Leveraging Generative AI in Human Capital Management

June, 2023

Technology is improving the way organizations attract and hire talent. Applicant tracking systems, online job boards, and social media platforms have made it easier to source, screen, and evaluate candidates. Digital platforms and learning management systems have facilitated the training and development of employees, allowing people managers to efficiently upskill and reskill their workforce. In addition, the introduction of self-service options and automation for multiple HR functions and the development of advanced analytics solutions have transformed the way HR departments operate. For example, nearly 43% of service providers are offering AI-powered virtual chatbots to expand self-service options in HR operations, as noted in our SAP SuccessFactors Services 2023 RadarView™.

Generative AI solutions are taking these HR process improvements to the next level, increasing efficiency and effectiveness. This research byte explores how integrating generative AI with human capital management (HCM) solutions offers a wide range of benefits and augments multiple use cases within the HR landscape.

Generative AI’s influence on HR platforms

Prominent HR platform providers, such as SAP SuccessFactors, Oracle, UKG, ADP, and Workday, are exploring and testing large language model (LLM)-based technologies from the following four dimensions:

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1.Posting job vacancies:

HR professionals invest significant time and effort in conducting research to build market-competitive job descriptions for multiple job requisitions. It involves browsing through large volumes of data regarding skill landscapes within the organization, qualifications required for open roles, and market conditions. Generative AI solutions integrated with HCM platforms can reduce the human effort required in creating job descriptions by automating such time-consuming tasks. For example, HR platform vendors are integrating Microsoft Copilot, a digital assistant based on OpenAI’s GPT-4, with HCM platforms, such as SAP SuccessFactors, to automate the process of designing a job description with required accuracy to reflect the right skill sets, qualifications, and responsibilities for a given open position.

2.Screening and selecting candidates:

The initial evaluation of candidates to determine their suitability for job roles involves HR professionals reviewing resumes, assessing qualifications, and comparing candidates against job requirements. This is another use case where generative AI tools can help shortlist resumes for a specific job description.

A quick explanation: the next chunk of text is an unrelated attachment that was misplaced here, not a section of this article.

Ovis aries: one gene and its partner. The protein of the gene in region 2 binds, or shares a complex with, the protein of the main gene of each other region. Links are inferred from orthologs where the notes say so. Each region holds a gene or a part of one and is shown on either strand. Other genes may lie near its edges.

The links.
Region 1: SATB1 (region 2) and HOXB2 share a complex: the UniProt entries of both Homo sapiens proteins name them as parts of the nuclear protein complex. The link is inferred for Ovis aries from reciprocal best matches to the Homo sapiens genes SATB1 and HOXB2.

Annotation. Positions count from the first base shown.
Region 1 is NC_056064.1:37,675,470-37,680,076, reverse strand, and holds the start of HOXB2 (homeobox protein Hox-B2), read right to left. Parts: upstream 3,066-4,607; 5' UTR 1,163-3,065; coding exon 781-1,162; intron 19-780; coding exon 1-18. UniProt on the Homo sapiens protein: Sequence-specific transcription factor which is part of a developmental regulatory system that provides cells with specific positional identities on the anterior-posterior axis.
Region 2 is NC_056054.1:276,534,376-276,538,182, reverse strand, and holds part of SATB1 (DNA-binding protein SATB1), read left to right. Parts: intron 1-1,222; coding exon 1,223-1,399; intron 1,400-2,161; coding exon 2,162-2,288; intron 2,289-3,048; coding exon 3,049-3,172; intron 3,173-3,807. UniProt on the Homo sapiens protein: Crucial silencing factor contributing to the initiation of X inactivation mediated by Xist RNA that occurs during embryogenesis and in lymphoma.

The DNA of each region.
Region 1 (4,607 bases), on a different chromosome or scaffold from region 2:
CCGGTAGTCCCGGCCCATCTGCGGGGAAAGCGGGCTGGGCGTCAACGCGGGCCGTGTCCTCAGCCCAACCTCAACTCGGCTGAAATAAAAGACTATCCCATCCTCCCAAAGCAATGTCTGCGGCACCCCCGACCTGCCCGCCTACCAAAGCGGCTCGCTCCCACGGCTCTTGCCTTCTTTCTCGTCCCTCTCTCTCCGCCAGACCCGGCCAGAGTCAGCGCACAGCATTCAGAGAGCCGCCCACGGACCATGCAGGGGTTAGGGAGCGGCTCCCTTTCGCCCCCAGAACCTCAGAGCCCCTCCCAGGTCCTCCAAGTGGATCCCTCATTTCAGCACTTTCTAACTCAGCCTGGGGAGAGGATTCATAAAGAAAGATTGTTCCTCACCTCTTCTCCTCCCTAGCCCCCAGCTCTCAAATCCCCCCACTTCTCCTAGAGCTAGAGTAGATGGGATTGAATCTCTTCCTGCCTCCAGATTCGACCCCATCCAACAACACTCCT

After the initial screening, recruitment managers spend significant time writing interview questions to effectively assess candidate skills, qualifications, and suitability for a particular role. By integrating AI models such as Azure OpenAI Service with the HCM platform, interviewers can receive customized suggestions on interview questions based on candidate resumes and job descriptions for similar roles.

3.Upskilling employees:

Generative AI has the potential to streamline learning management for employees by providing personalized and adaptive learning experiences. For example, employees can receive tailored learning recommendations aligned with their career and self-development goals using Copilot in Microsoft Viva Learning, which is integrated with HCM platforms. This enables HR professionals to efficiently bridge the skill gap by delivering targeted training programs that cater to individual needs and enhance overall workforce talent.

4.Personalizing employee experience:

Employee engagement and satisfaction are crucial for organizational success. Generative AI can help HR professionals create personalized experiences for employees by analyzing their social preferences, career goals, and learning needs. For instance, UKG, an HR platform provider, partnered with Google Cloud to leverage its generative AI and LLM-based solutions to analyze proprietary employee data from Great Place To Work®, an independent research institute specializing in the field of employee engagement and organization culture, to offer a personalized experience on its HR platform.

Way forward

The integration of LLMs and generative AI solutions with HCM platforms presents a multitude of possibilities for future development. Although the canonical use case for generative AI revolves around content creation and data analysis, prominent product vendors such as SAP, Workday, Oracle, UKG, and others are exploring ways to elevate generative AI use for strategic tasks by leveraging data-driven business insights.

Using generative AI in an enterprise environment also evokes considerations such as ensuring data privacy and security, addressing algorithmic biases, and maintaining transparency in AI-driven decision-making. As enterprises continue to explore the benefits of generative AI models, it is important to establish mechanisms to monitor their performance in HCM solutions and implement accountability frameworks to address any unintended consequences or ethical concerns. Being more vigilant in selecting generative AI solutions that adhere to ethical guidelines will help mitigate potential biases and ensure fairness and equity in HR processes.

By Gaurav Dewan, Research Director, and Premal Shah, Lead Analyst, Avasant